| £12.42 | €13.74 | C$21.88 | AUD$22.67 | ₹1107.20 | CN¥110.08 | JP¥1704.56 | R$61.60
"It is one of the very best tricks which can be done for close-up work." - Hugard and Braue from Show Stoppers With Cards
The Dunbury Delusion has an illustrious pedigree that has been up, down, and all around the magic scene for at least 100 years. Charlie Miller's method that was published in Expert Card Technique in 1940, more or less branded his name on it, but seven year earlier Victor Farelli published a modified version ("The Partagas Sell") in Farelli's Card Magic. He did not claim paternity but credited a Spanish magician named Partagas who apparently taught him the trick in 1908.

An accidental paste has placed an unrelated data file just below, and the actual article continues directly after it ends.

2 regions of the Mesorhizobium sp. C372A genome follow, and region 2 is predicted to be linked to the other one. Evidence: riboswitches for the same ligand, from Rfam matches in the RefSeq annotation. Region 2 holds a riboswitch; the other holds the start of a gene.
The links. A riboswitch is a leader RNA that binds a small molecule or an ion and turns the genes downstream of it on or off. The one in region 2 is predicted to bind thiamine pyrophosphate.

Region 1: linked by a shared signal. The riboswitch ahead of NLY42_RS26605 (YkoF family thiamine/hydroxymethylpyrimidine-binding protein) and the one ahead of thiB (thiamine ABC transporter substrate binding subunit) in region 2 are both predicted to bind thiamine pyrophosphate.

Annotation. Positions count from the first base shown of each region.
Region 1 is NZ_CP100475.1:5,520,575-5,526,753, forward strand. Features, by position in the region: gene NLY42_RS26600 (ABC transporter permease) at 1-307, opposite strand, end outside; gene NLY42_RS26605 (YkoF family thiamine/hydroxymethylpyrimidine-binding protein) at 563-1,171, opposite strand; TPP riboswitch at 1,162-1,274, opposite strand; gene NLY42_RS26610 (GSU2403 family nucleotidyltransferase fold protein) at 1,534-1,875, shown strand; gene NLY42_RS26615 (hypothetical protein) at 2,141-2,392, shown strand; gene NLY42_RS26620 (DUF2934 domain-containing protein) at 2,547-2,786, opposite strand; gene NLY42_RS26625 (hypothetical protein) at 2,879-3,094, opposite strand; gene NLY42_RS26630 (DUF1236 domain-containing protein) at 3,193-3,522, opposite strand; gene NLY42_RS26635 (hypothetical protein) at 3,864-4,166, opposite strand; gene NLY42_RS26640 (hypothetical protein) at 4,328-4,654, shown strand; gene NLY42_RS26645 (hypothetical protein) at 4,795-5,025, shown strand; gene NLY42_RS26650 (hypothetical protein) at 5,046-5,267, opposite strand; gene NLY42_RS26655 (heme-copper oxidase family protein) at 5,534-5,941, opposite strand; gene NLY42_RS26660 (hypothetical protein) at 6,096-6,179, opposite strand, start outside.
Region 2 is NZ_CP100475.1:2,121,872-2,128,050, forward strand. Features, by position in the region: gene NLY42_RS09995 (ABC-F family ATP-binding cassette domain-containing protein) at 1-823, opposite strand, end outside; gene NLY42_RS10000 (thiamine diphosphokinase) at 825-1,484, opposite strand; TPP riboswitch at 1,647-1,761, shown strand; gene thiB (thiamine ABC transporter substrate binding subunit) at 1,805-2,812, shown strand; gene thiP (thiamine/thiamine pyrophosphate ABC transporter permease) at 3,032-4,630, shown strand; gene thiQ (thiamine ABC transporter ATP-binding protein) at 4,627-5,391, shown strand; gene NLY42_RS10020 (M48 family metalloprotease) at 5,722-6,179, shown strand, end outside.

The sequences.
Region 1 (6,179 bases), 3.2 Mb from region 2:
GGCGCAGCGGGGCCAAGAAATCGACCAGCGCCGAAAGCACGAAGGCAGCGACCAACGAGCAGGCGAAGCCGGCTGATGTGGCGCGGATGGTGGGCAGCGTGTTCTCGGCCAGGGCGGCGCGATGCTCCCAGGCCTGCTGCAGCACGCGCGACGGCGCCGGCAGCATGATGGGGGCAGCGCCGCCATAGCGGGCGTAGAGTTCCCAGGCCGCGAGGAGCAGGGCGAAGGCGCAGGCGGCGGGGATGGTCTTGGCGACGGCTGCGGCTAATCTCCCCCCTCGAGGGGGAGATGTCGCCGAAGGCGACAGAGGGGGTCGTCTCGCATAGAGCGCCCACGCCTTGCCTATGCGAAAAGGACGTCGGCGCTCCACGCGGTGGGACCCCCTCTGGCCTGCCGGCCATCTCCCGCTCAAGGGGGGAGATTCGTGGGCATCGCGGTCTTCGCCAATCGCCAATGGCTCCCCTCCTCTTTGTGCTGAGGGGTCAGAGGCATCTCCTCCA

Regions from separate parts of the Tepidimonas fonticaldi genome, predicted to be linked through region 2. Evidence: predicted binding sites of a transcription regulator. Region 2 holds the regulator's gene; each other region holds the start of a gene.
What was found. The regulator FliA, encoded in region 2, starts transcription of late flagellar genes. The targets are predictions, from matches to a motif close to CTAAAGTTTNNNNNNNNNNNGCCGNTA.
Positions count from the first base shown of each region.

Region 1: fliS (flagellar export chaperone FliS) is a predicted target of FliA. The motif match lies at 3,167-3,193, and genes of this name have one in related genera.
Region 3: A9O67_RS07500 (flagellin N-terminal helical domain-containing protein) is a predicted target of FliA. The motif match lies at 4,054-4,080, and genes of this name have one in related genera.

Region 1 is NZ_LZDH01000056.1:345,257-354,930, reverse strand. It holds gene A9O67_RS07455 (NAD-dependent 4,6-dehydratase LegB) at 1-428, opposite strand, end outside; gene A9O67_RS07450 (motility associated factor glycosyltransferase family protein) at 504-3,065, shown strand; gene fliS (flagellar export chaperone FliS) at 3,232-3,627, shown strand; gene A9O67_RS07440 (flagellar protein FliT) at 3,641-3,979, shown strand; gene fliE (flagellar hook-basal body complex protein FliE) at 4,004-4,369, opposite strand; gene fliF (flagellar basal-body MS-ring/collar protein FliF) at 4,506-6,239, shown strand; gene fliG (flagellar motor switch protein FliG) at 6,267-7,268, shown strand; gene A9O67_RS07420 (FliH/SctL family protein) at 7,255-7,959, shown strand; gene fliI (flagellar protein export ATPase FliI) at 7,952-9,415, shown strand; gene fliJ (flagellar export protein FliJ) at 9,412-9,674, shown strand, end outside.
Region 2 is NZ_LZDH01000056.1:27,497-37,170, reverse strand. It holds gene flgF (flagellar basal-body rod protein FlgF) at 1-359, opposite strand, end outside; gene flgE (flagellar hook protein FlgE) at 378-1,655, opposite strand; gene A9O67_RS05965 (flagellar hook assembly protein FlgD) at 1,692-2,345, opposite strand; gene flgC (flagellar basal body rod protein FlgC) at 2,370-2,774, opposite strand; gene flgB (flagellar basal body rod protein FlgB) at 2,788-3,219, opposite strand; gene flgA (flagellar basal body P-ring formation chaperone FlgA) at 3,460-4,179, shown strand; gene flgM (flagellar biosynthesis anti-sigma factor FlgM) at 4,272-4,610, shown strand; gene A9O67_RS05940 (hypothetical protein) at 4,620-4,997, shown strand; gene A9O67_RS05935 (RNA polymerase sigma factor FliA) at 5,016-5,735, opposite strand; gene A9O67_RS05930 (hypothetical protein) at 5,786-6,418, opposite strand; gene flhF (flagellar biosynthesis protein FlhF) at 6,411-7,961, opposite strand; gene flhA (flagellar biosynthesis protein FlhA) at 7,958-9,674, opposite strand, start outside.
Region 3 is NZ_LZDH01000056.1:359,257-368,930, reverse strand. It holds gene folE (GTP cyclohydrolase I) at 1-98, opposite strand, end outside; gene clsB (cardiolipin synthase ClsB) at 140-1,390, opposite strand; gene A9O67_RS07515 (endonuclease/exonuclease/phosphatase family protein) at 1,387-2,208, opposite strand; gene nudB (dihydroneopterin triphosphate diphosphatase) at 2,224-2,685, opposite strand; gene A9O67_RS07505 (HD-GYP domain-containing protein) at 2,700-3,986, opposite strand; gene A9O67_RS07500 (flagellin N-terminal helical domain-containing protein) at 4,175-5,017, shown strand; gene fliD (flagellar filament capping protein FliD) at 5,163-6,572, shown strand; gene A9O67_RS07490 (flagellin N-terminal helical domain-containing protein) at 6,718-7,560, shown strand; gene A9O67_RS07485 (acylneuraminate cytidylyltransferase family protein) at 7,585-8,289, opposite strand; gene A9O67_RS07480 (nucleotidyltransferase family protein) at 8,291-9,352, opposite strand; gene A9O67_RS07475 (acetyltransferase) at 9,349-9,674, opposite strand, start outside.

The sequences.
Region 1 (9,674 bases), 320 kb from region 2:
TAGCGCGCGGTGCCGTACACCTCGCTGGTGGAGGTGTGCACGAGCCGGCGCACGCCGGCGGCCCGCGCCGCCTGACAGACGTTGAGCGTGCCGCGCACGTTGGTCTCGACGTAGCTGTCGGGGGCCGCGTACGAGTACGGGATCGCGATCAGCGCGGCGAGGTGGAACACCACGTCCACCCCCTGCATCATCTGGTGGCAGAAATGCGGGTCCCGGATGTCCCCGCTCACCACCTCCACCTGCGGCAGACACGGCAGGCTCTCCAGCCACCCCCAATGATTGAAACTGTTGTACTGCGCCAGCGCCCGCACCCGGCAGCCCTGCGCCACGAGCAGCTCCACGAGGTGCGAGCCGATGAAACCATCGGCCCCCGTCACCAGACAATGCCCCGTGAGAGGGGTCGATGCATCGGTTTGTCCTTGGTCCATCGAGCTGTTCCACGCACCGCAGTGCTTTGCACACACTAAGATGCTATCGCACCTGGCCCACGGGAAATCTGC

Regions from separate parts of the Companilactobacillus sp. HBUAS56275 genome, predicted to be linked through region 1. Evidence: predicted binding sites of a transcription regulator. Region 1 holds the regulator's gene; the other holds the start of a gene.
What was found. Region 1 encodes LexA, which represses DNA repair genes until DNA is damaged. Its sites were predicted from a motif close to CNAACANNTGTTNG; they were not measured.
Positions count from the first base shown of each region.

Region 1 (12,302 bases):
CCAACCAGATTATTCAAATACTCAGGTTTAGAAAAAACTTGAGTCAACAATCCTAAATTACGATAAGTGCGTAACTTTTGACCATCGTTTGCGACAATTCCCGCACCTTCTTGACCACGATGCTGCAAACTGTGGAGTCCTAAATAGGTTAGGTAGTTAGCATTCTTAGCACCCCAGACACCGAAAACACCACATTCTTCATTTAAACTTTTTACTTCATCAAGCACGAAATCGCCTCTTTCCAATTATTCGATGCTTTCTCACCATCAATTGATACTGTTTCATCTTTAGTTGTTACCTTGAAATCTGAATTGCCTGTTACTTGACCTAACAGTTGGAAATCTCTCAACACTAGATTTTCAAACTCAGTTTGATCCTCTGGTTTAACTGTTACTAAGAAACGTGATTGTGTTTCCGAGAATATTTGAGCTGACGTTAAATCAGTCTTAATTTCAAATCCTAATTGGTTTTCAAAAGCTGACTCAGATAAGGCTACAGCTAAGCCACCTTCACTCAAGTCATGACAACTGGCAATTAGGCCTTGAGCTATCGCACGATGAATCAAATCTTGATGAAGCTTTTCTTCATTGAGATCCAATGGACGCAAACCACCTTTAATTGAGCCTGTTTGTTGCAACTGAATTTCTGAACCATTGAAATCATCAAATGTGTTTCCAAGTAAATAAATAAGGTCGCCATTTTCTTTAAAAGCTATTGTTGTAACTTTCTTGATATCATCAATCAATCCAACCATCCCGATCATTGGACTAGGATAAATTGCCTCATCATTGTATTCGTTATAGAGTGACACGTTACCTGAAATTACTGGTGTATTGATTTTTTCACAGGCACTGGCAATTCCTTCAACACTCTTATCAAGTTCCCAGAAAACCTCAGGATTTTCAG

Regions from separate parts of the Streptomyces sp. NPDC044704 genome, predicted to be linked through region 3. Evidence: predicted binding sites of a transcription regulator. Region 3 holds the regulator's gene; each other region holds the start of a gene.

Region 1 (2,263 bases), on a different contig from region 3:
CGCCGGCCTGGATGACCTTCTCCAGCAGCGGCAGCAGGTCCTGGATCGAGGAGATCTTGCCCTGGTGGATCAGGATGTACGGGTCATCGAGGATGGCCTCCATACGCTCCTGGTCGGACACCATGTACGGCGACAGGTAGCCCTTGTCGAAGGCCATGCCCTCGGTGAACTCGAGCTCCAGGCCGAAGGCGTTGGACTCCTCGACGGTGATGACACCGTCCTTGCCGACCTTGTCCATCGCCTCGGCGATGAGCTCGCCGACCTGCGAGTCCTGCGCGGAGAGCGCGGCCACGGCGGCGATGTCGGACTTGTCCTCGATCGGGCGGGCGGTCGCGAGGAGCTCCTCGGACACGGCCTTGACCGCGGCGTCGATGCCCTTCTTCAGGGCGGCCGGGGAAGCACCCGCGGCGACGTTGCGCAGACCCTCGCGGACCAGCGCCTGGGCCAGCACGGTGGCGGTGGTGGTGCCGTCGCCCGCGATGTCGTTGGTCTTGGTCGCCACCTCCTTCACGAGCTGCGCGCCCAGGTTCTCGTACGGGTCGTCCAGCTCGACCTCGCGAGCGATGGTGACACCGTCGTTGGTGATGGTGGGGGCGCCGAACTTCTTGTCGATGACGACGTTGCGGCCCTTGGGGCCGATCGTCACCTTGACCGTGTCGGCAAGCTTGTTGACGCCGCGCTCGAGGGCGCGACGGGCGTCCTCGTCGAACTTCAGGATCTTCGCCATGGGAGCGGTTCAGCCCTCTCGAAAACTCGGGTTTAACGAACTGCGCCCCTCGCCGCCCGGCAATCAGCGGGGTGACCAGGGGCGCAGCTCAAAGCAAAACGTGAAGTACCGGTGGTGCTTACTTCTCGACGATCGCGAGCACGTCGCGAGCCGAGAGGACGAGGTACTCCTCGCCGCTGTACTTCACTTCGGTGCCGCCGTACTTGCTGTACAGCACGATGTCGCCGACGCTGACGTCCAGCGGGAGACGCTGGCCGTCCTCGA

A selection "lost" in a deck is successfully found by using three clue cards to determine the selection's identity and
location in the deck. The "sucker" aspect comes into play when, unbeknownst to the performer, one of the "clue cards" turns out to be the selection and is prematurely and inadvertently taken out of play. Because the spectator realizes this fact his foreknowledge becomes a psychological tensor point. The tables are apparently turned. For a change the spectator is the one having secret knowledge and the performer is a potential victim on the verge of being raised by his own petard.
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